No Breast Cancer Survival Benefit for Extending Adjuvant Letrozole Therapy to 5 Years

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Extending adjuvant letrozole from 2.5 to 5 years does not improve disease-free survival or overall survival outcomes among women with breast cancer.
Extending adjuvant letrozole from 2.5 to 5 years does not improve disease-free survival or overall survival outcomes among women with breast cancer.

Extending adjuvant letrozole from 2.5 to 5 years does not improve disease-free survival or overall survival outcomes among women with breast cancer, but might be associated with reduced risk of a second primary breast tumor, according to findings from the phase 3 IDEAL Trial, presented at the 2016 San Antonio Breast Cancer Symposium.

“There were no significant differences in disease-related outcomes,” reported Erik J. Blok, MD, of the department of medical oncology, Leiden University Medical Center in Netherlands. “There is no benefit of extending AI-based adjuvant therapy longer than 2.5 years.”

There was a high frequency of adverse events, with 70% of patients in each study arm experiencing toxicities. The most common toxicities were arthralgia (14%), hot flashes (12%), and osteoporosis (10%).

Adjuvant endocrine therapy with aromatase inhibition (AI) or tamoxifen is the mainstay of breast cancer treatment. AI appears to be superior to tamoxifen in the first 5 years, whether delivered sequentially or up-front, Dr Blok noted.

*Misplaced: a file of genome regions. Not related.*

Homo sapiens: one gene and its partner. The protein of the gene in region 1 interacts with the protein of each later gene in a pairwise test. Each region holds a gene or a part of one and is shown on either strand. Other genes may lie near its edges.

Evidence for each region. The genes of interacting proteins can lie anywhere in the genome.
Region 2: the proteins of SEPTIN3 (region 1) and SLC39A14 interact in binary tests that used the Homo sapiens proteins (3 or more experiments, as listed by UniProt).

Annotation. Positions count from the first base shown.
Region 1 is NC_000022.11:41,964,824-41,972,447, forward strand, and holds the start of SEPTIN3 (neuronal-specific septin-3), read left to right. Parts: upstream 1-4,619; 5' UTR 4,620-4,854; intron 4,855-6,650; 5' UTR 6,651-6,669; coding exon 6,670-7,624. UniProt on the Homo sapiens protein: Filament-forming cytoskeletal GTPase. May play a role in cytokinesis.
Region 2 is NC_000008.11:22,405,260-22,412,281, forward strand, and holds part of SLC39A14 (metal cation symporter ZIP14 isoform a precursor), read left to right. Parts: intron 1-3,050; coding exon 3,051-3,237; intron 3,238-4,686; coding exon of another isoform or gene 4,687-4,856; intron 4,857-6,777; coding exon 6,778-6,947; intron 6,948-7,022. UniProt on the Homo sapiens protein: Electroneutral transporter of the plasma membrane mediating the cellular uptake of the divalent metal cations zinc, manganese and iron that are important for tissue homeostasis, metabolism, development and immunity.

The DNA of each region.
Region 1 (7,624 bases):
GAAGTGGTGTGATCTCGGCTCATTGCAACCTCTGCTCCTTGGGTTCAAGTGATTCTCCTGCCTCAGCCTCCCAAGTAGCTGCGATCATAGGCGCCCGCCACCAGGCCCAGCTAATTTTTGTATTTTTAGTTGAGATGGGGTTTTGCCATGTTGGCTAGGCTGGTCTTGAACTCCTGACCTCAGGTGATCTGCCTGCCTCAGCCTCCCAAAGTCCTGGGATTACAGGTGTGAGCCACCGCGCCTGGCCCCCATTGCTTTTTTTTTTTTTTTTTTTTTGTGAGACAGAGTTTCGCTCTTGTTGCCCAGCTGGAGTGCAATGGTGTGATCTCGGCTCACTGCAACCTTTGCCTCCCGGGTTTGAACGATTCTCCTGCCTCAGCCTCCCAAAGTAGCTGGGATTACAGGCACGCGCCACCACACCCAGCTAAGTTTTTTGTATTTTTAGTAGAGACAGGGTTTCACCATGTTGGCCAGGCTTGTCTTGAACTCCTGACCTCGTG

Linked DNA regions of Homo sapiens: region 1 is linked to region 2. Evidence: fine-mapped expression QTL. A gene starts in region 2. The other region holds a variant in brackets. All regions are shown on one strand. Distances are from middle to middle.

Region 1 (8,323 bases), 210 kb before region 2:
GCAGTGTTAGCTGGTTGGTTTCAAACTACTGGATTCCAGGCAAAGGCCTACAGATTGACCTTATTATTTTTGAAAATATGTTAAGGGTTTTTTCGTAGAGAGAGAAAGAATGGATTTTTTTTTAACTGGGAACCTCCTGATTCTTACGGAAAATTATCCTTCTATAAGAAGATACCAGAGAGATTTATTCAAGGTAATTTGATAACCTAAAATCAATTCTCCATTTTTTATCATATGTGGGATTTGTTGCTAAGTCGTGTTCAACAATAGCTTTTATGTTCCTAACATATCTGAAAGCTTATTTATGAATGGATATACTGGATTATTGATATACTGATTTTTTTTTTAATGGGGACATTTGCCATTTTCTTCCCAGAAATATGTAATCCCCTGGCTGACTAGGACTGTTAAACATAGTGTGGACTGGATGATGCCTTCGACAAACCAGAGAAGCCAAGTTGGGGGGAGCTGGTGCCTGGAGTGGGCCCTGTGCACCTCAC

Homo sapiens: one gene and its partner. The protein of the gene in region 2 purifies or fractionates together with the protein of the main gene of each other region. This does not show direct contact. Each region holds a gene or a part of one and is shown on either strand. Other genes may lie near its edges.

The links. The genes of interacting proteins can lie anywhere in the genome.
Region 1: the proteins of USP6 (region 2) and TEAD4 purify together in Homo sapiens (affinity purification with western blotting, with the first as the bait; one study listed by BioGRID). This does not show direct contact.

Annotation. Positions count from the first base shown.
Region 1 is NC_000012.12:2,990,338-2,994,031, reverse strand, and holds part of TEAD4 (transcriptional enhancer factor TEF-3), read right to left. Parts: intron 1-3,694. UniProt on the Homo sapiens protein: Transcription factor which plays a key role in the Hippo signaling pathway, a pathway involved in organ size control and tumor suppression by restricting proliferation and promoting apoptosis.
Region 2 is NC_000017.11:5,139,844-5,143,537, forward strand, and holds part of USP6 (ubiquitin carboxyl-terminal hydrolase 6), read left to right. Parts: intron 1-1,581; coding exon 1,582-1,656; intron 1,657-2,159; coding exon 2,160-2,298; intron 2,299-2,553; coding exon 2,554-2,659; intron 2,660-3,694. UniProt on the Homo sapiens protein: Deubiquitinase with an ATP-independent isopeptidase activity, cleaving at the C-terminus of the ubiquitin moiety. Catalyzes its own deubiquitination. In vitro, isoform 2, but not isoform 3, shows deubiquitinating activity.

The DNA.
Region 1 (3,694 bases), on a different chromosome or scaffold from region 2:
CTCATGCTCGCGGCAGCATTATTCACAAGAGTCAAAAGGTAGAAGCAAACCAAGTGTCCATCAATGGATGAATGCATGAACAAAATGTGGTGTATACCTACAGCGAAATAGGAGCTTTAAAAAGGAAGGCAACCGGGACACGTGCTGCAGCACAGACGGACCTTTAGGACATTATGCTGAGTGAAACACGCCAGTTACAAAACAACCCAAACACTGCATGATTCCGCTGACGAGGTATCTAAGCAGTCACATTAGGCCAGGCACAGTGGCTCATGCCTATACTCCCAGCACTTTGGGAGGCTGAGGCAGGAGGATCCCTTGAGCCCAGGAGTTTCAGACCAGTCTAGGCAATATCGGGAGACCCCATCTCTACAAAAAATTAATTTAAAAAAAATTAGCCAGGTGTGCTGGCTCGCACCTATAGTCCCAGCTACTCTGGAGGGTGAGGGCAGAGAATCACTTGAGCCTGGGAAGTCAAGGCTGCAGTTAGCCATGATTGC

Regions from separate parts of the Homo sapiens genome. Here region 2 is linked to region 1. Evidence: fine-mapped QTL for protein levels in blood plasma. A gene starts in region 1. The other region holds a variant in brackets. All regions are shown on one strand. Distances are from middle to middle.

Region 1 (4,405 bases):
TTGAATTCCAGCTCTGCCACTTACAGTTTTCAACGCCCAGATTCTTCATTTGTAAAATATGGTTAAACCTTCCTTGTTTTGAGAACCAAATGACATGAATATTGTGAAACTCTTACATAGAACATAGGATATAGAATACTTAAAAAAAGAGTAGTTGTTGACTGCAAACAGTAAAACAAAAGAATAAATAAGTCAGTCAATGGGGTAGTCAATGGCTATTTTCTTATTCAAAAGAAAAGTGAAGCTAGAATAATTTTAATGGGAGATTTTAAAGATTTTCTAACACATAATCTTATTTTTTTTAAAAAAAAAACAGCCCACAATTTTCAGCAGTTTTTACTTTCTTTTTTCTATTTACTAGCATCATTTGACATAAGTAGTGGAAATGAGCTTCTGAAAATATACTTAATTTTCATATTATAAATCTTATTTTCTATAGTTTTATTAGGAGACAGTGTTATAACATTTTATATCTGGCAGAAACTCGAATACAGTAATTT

The new study was undertaken to analyze whether adjuvant letrozole should be extended to 2.5 years or 5 years.

Patients were enrolled at 74 hospitals across the Netherlands between 2007 and 2011. A total of 1821 eligible patients were included in the study. Median follow-up was 6.5 years, and 1338 were available for secondary analysis after disease progression events in 483 patients.

Toxicities “had an effect on compliance,” Dr Blok noted. A total of 241 patients in the 2.5-year study arm stopped treatment early, of whom 179 (74%) stopped because of adverse events and drug refusal. In the 5-year group, 385 patients stopped early, of which 254 (66%) stopped because of adverse events and drug refusal.

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In subsequent competing risk modeling, the research team did identify a significant difference in the prevention of second primary breast tumors, with a hazard ratio (HR) of 0.37, a “small absolute risk reduction of 1% at 5 years,” Dr Blok noted. “This was similar to findings in healthy women.”

Prevention of new primary breast tumors should be explored as a possible therapy goal for adjuvant therapy, he suggested.

Reference

  1. Blok EJ, van de Velde CJH, Meershoek-Klein Kranenbarg EM, et al. Optimal duration of extended letrozole treatment after 5 years of adjuvant endocrine therapy; results of the randomized phase III IDEAL trial (BOOG 2006-05). Paper presented at: 39th San Antonio Breast Cancer Symposium; December 2016; San Antonio, TX.

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